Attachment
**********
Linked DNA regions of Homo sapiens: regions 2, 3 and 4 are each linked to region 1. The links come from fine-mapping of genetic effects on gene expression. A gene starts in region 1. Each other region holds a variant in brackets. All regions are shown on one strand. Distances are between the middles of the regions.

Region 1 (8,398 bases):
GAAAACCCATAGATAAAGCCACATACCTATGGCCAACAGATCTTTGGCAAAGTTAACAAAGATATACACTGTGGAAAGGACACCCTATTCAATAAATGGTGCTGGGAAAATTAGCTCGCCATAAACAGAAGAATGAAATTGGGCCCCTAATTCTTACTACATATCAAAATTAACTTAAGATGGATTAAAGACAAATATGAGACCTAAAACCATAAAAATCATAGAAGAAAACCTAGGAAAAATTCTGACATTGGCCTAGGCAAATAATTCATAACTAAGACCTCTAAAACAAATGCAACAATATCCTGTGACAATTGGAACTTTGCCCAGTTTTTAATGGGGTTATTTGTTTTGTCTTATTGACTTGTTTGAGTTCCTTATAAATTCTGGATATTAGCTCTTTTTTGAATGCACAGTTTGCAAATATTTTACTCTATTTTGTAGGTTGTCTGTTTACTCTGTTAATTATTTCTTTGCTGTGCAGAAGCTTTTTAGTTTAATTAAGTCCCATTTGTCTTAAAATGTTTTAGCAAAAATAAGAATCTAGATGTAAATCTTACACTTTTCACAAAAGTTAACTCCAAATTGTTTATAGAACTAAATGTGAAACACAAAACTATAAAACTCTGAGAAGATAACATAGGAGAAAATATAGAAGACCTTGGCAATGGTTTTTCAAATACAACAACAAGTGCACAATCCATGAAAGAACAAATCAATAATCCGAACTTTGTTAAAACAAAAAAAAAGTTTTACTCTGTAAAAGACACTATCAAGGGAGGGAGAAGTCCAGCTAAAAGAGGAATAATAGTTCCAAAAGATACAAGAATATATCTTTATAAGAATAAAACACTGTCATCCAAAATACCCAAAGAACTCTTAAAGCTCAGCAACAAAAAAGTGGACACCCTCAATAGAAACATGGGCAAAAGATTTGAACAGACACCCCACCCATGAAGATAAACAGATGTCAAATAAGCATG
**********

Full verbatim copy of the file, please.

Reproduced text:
Linked DNA regions of Homo sapiens: regions 2, 3 and 4 are each linked to region 1. The links come from fine-mapping of genetic effects on gene expression. A gene starts in region 1. Each other region holds a variant in brackets. All regions are shown on one strand. Distances are between the middles of the regions.

Region 1 (8,398 bases):
GAAAACCCATAGATAAAGCCACATACCTATGGCCAACAGATCTTTGGCAAAGTTAACAAAGATATACACTGTGGAAAGGACACCCTATTCAATAAATGGTGCTGGGAAAATTAGCTCGCCATAAACAGAAGAATGAAATTGGGCCCCTAATTCTTACTACATATCAAAATTAACTTAAGATGGATTAAAGACAAATATGAGACCTAAAACCATAAAAATCATAGAAGAAAACCTAGGAAAAATTCTGACATTGGCCTAGGCAAATAATTCATAACTAAGACCTCTAAAACAAATGCAACAATATCCTGTGACAATTGGAACTTTGCCCAGTTTTTAATGGGGTTATTTGTTTTGTCTTATTGACTTGTTTGAGTTCCTTATAAATTCTGGATATTAGCTCTTTTTTGAATGCACAGTTTGCAAATATTTTACTCTATTTTGTAGGTTGTCTGTTTACTCTGTTAATTATTTCTTTGCTGTGCAGAAGCTTTTTAGTTTAATTAAGTCCCATTTGTCTTAAAATGTTTTAGCAAAAATAAGAATCTAGATGTAAATCTTACACTTTTCACAAAAGTTAACTCCAAATTGTTTATAGAACTAAATGTGAAACACAAAACTATAAAACTCTGAGAAGATAACATAGGAGAAAATATAGAAGACCTTGGCAATGGTTTTTCAAATACAACAACAAGTGCACAATCCATGAAAGAACAAATCAATAATCCGAACTTTGTTAAAACAAAAAAAAAGTTTTACTCTGTAAAAGACACTATCAAGGGAGGGAGAAGTCCAGCTAAAAGAGGAATAATAGTTCCAAAAGATACAAGAATATATCTTTATAAGAATAAAACACTGTCATCCAAAATACCCAAAGAACTCTTAAAGCTCAGCAACAAAAAAGTGGACACCCTCAATAGAAACATGGGCAAAAGATTTGAACAGACACCCCACCCATGAAGATAAACAGATGTCAAATAAGCATG